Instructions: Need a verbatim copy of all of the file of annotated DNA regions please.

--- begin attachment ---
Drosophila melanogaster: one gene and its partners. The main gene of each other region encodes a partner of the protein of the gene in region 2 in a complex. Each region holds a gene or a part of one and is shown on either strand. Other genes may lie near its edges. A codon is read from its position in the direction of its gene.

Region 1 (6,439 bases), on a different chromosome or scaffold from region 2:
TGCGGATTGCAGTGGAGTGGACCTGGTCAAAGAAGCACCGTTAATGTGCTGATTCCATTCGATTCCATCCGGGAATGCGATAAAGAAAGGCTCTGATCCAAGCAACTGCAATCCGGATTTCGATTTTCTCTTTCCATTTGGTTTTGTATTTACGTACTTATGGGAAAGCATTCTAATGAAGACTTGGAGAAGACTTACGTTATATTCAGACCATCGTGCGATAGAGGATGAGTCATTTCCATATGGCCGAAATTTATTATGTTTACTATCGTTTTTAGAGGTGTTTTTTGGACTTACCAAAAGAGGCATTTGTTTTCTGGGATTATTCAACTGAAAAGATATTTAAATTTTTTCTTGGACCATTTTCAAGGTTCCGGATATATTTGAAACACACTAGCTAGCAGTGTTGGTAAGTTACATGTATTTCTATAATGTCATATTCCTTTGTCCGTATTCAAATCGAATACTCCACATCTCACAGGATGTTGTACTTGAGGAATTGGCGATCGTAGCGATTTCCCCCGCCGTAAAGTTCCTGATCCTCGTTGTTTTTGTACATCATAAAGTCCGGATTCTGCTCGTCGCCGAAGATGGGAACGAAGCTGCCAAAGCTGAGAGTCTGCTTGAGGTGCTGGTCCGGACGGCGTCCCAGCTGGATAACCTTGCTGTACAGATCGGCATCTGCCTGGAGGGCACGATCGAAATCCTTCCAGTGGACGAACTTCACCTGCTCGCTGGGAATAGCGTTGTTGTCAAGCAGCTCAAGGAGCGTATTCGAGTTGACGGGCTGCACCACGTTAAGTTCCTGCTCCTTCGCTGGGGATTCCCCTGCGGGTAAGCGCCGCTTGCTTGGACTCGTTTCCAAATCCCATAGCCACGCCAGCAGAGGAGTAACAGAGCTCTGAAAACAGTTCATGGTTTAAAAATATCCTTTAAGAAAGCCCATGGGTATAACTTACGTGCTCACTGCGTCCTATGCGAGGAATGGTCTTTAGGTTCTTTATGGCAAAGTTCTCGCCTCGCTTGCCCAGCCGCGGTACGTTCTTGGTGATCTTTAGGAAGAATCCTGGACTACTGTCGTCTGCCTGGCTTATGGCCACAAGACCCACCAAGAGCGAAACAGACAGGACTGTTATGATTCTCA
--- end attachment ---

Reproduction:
Drosophila melanogaster: one gene and its partners. The main gene of each other region encodes a partner of the protein of the gene in region 2 in a complex. Each region holds a gene or a part of one and is shown on either strand. Other genes may lie near its edges. A codon is read from its position in the direction of its gene.

Region 1 (6,439 bases), on a different chromosome or scaffold from region 2:
TGCGGATTGCAGTGGAGTGGACCTGGTCAAAGAAGCACCGTTAATGTGCTGATTCCATTCGATTCCATCCGGGAATGCGATAAAGAAAGGCTCTGATCCAAGCAACTGCAATCCGGATTTCGATTTTCTCTTTCCATTTGGTTTTGTATTTACGTACTTATGGGAAAGCATTCTAATGAAGACTTGGAGAAGACTTACGTTATATTCAGACCATCGTGCGATAGAGGATGAGTCATTTCCATATGGCCGAAATTTATTATGTTTACTATCGTTTTTAGAGGTGTTTTTTGGACTTACCAAAAGAGGCATTTGTTTTCTGGGATTATTCAACTGAAAAGATATTTAAATTTTTTCTTGGACCATTTTCAAGGTTCCGGATATATTTGAAACACACTAGCTAGCAGTGTTGGTAAGTTACATGTATTTCTATAATGTCATATTCCTTTGTCCGTATTCAAATCGAATACTCCACATCTCACAGGATGTTGTACTTGAGGAATTGGCGATCGTAGCGATTTCCCCCGCCGTAAAGTTCCTGATCCTCGTTGTTTTTGTACATCATAAAGTCCGGATTCTGCTCGTCGCCGAAGATGGGAACGAAGCTGCCAAAGCTGAGAGTCTGCTTGAGGTGCTGGTCCGGACGGCGTCCCAGCTGGATAACCTTGCTGTACAGATCGGCATCTGCCTGGAGGGCACGATCGAAATCCTTCCAGTGGACGAACTTCACCTGCTCGCTGGGAATAGCGTTGTTGTCAAGCAGCTCAAGGAGCGTATTCGAGTTGACGGGCTGCACCACGTTAAGTTCCTGCTCCTTCGCTGGGGATTCCCCTGCGGGTAAGCGCCGCTTGCTTGGACTCGTTTCCAAATCCCATAGCCACGCCAGCAGAGGAGTAACAGAGCTCTGAAAACAGTTCATGGTTTAAAAATATCCTTTAAGAAAGCCCATGGGTATAACTTACGTGCTCACTGCGTCCTATGCGAGGAATGGTCTTTAGGTTCTTTATGGCAAAGTTCTCGCCTCGCTTGCCCAGCCGCGGTACGTTCTTGGTGATCTTTAGGAAGAATCCTGGACTACTGTCGTCTGCCTGGCTTATGGCCACAAGACCCACCAAGAGCGAAACAGACAGGACTGTTATGATTCTCA